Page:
Hanes Redefines 'Model Citizen' For A D2C World

America may be used to seeing men’s underwear advertised on nameless hunks, but Hanes’ newest campaign is out to change that. Its new “Model Citizen” ads star seven regular guys, all trying to make the world a better place.

Acknowledging that the world is full of washboard-ab images of men selling undies, “we wanted to find some guys with cool stories and normal bodies,” says Sidney Falken, chief branding officer for HanesBrands. “And they’re not just interesting people -- they’re making an impact. That’s a fun spin to put on the word 'model.’”

These guys don’t spend their life at the gym. One is a single dad pursuing an acting and photography career. Another makes boots in Austin. And one’s brewing beer in Denver.

The all-digital effort, aimed at younger men, isn’t just a new way to look at underwear models, but a new way to shore up its D2C efforts as well. All the featured products are available on its ecommerce sites, aided by a dedicated landing page for all campaign assets.

Hanes is one of those traditional brands that is soaring on D2C efforts. In its latest quarterly results, consumer-directed sales (including its company-owned or brand retail stores and all online channels) jumped 10%, and represent 23% of total sales. On a constant-currency basis, its increase was 13%, with double-digit gains both in the U.S. and internationally.

“We are happy for people to buy Hanes wherever they want,” Falken tells D2C FYI. “And a lot of consumers like to be in stores, and touch and feel a product before buying it. That experience is still really important. But the convenience of shopping online -- not just directly from us, but from our online retail partners -- is hard to argue with.”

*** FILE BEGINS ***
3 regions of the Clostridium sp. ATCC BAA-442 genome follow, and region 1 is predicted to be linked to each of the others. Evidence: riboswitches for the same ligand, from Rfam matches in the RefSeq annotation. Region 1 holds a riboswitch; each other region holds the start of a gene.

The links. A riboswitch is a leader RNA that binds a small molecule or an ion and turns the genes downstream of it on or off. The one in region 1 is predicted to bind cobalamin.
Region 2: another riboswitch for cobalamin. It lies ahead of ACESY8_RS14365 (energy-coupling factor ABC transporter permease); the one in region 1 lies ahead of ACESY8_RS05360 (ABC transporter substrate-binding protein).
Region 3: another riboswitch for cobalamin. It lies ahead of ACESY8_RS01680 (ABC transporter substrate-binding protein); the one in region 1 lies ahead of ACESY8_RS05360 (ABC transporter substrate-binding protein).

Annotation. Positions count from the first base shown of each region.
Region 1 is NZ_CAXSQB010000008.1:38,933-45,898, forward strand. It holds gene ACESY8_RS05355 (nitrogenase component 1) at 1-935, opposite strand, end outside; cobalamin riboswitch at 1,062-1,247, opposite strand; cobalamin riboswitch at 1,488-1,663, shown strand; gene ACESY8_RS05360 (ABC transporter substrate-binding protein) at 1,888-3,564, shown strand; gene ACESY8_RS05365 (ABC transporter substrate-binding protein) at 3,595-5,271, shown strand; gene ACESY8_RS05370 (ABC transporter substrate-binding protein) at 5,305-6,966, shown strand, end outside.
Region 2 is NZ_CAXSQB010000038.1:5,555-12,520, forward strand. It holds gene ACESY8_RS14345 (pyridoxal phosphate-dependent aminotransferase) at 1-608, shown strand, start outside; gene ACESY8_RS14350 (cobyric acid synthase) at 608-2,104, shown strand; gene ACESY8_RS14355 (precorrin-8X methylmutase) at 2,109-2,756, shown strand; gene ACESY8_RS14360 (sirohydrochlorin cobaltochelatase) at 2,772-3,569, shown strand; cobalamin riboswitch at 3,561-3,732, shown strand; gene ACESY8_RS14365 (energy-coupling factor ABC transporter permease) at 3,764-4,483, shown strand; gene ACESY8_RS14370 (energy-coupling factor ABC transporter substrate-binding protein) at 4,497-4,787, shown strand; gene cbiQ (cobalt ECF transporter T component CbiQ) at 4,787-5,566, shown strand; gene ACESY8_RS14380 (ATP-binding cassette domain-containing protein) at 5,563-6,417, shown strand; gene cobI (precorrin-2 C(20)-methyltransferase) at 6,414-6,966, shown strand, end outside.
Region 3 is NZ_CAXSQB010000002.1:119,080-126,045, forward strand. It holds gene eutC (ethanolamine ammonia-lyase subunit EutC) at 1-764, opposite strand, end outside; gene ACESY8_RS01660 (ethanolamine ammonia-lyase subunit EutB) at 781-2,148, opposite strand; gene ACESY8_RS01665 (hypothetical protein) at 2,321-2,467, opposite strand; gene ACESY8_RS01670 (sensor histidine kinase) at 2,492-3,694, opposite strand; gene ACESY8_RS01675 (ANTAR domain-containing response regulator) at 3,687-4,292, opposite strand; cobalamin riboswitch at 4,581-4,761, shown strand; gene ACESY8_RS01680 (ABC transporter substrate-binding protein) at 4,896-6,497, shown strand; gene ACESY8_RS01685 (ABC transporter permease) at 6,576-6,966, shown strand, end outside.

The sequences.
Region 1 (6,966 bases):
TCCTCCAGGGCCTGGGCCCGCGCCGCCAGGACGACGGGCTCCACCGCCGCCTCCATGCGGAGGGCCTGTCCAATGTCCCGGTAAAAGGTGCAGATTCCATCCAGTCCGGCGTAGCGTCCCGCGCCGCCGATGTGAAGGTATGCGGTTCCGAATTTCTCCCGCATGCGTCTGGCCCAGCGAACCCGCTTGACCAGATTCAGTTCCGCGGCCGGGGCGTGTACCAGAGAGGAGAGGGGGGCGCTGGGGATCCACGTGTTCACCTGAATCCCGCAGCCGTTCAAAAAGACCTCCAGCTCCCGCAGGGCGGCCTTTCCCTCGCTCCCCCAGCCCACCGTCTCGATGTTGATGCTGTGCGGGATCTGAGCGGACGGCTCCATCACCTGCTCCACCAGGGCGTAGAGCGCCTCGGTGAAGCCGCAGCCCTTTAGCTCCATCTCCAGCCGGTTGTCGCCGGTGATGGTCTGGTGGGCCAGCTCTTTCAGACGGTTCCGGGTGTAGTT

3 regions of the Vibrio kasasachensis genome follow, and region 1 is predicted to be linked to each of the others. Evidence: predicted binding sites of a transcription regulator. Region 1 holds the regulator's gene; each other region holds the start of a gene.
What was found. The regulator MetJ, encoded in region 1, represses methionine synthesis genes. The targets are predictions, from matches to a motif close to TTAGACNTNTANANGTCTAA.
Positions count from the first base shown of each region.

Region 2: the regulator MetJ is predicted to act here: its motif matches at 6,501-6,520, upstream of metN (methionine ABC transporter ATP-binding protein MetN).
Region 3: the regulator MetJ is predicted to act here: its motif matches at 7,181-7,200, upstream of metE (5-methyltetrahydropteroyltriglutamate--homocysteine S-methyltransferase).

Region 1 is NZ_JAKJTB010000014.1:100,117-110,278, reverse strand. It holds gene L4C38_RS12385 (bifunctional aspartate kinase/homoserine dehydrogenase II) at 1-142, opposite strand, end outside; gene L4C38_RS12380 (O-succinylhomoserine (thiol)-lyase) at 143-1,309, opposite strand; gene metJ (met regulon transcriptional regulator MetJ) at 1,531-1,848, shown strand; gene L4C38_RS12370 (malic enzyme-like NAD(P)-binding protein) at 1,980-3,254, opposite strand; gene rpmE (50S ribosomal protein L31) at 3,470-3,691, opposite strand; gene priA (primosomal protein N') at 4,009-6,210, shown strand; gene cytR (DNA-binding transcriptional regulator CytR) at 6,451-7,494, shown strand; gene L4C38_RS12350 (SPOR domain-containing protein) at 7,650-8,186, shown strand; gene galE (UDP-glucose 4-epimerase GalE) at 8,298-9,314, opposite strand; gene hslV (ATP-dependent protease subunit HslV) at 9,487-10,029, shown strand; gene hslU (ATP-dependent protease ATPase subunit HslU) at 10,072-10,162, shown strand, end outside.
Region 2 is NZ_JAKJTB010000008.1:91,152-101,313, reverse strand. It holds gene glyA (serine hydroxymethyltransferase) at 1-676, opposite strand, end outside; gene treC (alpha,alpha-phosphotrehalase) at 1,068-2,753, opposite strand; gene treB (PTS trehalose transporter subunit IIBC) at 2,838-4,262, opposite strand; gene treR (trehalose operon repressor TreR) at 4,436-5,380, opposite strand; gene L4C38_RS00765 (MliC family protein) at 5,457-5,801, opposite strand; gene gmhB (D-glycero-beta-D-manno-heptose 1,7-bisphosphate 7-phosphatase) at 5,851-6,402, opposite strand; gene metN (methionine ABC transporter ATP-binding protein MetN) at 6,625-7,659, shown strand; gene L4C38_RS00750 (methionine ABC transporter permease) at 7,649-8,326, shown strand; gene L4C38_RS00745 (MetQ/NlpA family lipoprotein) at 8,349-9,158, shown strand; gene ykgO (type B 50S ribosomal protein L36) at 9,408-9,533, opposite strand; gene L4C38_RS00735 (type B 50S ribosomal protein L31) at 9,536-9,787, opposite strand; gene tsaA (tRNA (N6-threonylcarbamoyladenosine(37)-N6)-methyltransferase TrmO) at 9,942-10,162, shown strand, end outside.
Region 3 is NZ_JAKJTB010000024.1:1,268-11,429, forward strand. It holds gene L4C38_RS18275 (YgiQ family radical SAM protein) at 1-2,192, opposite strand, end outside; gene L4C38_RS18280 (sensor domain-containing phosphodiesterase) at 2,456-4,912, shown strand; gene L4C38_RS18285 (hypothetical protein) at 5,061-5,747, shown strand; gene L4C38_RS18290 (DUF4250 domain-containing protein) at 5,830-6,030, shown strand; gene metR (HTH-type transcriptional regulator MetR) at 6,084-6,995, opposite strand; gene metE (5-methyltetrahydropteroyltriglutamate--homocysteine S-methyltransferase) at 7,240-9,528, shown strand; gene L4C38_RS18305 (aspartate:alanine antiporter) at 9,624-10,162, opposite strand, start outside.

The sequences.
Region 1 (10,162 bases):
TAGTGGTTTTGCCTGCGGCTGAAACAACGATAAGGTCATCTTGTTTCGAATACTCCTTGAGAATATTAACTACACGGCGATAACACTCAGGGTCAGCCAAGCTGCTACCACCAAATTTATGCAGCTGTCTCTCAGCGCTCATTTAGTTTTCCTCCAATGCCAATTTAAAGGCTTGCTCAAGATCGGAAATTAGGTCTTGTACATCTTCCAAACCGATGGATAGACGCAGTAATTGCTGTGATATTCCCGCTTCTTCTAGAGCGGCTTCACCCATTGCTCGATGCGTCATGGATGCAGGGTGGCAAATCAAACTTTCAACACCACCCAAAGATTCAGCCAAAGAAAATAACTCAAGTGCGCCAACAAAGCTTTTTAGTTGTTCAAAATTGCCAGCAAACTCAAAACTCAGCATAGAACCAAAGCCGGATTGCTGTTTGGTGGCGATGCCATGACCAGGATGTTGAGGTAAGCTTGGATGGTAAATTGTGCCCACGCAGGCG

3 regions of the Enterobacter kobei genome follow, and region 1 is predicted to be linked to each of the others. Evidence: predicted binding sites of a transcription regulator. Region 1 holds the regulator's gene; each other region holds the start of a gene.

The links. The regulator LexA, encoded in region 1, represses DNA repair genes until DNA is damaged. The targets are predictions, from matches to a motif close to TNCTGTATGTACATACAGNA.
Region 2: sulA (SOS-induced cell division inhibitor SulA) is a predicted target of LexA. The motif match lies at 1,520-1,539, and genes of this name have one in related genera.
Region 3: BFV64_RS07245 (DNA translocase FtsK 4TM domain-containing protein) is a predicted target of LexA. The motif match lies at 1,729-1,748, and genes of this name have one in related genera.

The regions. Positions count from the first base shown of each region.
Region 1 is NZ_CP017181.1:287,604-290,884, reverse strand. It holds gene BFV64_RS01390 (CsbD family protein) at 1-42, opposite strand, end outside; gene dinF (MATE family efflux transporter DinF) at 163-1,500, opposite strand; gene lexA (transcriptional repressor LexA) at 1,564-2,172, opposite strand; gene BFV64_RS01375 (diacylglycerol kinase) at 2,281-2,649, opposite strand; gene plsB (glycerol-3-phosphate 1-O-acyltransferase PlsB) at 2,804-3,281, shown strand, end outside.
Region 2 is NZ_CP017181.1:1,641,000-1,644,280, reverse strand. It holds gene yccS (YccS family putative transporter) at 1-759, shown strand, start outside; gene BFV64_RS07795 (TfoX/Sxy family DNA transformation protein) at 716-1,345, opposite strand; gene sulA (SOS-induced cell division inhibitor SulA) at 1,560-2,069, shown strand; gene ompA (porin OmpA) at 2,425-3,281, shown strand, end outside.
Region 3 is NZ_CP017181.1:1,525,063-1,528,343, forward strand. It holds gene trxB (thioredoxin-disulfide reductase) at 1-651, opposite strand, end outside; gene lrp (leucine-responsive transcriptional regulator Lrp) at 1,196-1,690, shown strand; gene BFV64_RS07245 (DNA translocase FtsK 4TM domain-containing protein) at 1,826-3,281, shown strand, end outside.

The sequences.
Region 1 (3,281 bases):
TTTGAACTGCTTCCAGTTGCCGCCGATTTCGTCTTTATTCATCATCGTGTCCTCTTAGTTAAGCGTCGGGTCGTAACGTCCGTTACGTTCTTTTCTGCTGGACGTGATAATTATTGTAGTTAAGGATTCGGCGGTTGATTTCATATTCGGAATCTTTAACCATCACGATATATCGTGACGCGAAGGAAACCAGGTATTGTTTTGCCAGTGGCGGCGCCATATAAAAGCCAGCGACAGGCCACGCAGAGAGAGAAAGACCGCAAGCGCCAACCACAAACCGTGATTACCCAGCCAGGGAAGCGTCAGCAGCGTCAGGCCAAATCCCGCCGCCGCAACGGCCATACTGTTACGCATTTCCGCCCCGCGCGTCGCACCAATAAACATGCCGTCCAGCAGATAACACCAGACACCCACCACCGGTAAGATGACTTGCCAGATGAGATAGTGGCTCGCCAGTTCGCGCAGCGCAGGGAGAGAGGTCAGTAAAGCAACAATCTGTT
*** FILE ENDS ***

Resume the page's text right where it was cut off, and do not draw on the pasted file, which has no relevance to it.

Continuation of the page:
She says the Winston-Salem, North Carolina-based company continues to see traffic growth, especially in mobile. “So we’re trying to make sure it’s super easy to find what they want, and especially for younger guys, to see the array of our products.”

Hanes is one of the most broadly sold apparel brands in the world, and men’s underwear continues to be a fast-changing category. For one thing, women shoppers matter less than they used to, with about 69% of men buying their own, up sharply in the past ten years.

For another, styles are constantly changing. Boxer briefs continue to be the most popular silhouette, but expectations of new fabrics, colors and function have exploded.

“It’s a much more interesting category than it used to be, and men are pretty knowledgeable,” Falken says. “They’re interested in performance fabrics, moisture-wicking, cotton, blends, and mesh. And increasingly, men view underwear as a way to make a fashion statement.”

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